Exactly and they will continue to do so whether piracy legislation is in place or not. A lot of data suggests that anti-piracy laws seldom even effect music sales. The only people who suffer when there is freedom of sharing music are the music companies themselves because if does effect their hold on the industry.

And that's what this issue is about. It's about having control of media and setting up a monopoly. I've explained to you how during the 20th centuries several film, TV, music and print companies virtually had a monopoly because of the limited amount of competition.

The government aren't hurting because of digital sharing. Not even one bit. You only say this because you say government is to blame about every single issue. It's incredibly ironic considering in this issue many members of government are actually helping a lot and are our only shot.

What about the government? Do people in government not care about money?.
Of course they do and that's why a small few of them accept "sponsorship" (bribes) from people like Rupert Murdoch.

Do they not have families with kids in their 20's who are looking for jobs? Do they not make a lot of friends high-up in corporations who might give these 20-year-olds jobs?.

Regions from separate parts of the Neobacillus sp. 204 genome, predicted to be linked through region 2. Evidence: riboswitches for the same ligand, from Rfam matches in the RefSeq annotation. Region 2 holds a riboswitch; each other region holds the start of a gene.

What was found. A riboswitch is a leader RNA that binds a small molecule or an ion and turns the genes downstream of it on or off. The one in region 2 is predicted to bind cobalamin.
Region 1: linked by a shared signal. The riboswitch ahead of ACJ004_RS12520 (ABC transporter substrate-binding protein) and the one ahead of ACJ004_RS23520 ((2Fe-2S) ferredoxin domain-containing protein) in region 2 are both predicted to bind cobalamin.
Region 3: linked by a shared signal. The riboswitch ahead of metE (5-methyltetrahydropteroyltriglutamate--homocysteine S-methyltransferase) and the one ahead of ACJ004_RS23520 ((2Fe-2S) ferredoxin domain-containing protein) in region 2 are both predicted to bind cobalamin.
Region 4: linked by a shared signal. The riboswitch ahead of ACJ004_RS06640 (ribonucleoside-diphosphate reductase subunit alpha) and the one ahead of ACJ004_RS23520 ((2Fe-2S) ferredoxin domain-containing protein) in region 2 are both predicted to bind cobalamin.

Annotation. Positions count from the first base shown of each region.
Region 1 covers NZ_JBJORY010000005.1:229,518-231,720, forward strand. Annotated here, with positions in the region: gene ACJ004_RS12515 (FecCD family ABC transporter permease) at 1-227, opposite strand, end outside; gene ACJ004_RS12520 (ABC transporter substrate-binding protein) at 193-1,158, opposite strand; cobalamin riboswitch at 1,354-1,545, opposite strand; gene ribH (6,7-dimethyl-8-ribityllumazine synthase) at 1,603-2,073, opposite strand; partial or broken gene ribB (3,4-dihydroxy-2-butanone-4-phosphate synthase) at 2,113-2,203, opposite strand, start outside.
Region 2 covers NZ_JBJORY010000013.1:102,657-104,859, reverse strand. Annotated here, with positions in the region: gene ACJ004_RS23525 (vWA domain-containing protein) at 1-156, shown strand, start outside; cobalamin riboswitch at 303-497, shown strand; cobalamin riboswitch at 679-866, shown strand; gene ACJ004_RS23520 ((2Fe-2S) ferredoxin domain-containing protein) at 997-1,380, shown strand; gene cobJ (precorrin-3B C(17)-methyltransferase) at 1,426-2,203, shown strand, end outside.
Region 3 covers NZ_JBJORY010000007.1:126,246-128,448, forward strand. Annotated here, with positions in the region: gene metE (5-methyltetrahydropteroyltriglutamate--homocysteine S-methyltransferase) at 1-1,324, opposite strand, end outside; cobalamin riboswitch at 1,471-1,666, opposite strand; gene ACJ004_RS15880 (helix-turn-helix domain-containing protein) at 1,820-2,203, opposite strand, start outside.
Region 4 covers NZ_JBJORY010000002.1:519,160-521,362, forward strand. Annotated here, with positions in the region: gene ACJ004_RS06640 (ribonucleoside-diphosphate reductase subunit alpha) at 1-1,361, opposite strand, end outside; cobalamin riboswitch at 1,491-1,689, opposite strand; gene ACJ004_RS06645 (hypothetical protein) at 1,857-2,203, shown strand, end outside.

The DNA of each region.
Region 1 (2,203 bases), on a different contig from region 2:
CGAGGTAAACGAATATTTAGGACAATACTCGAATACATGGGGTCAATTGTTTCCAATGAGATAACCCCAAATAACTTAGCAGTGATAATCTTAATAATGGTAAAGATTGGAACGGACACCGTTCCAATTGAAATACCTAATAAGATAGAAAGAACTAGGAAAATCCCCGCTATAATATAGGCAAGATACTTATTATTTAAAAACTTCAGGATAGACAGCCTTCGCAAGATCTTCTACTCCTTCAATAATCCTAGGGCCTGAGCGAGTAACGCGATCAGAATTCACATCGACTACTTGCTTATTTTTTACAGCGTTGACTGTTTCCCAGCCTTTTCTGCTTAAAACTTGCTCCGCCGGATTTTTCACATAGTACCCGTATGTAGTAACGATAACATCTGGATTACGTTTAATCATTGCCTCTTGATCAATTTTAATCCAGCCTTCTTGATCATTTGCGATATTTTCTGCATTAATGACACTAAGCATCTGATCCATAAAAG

This issue could all be fixed by making it illegal for congressmen to accept donations from third parties. Do that, and the whole thing is over. Give congressmen a salary and take "sponsorship" out of the question. Make congressmen accountable to the people from their electorate. No more PIPA or SOPA.

"Sponsorship" is nothing but a way for a private entity to manipulate power through their money. It is never in the interests of the middle-lower classes. NEVER.

Get rid of it. Getting rid of it would also prevent people from getting into congress in an attempt to find ludicrous amounts of fortune and it would keep their motives pure. They'd be there because they care about issues and they care about representing their electorate. They wouldn't simply be in place to take millions from Sony to co sponsor PIPA. Or take millions from investment banking firms (Goldman Sachs) to vote in line with their selfish ideas.

There is no grand conspiracy here. It's just the natural effects of having a monopolist cartel (government).
Oh this isn't a conspiracy at all. It's all in the open and attempts to hide it are non existent. This is reality.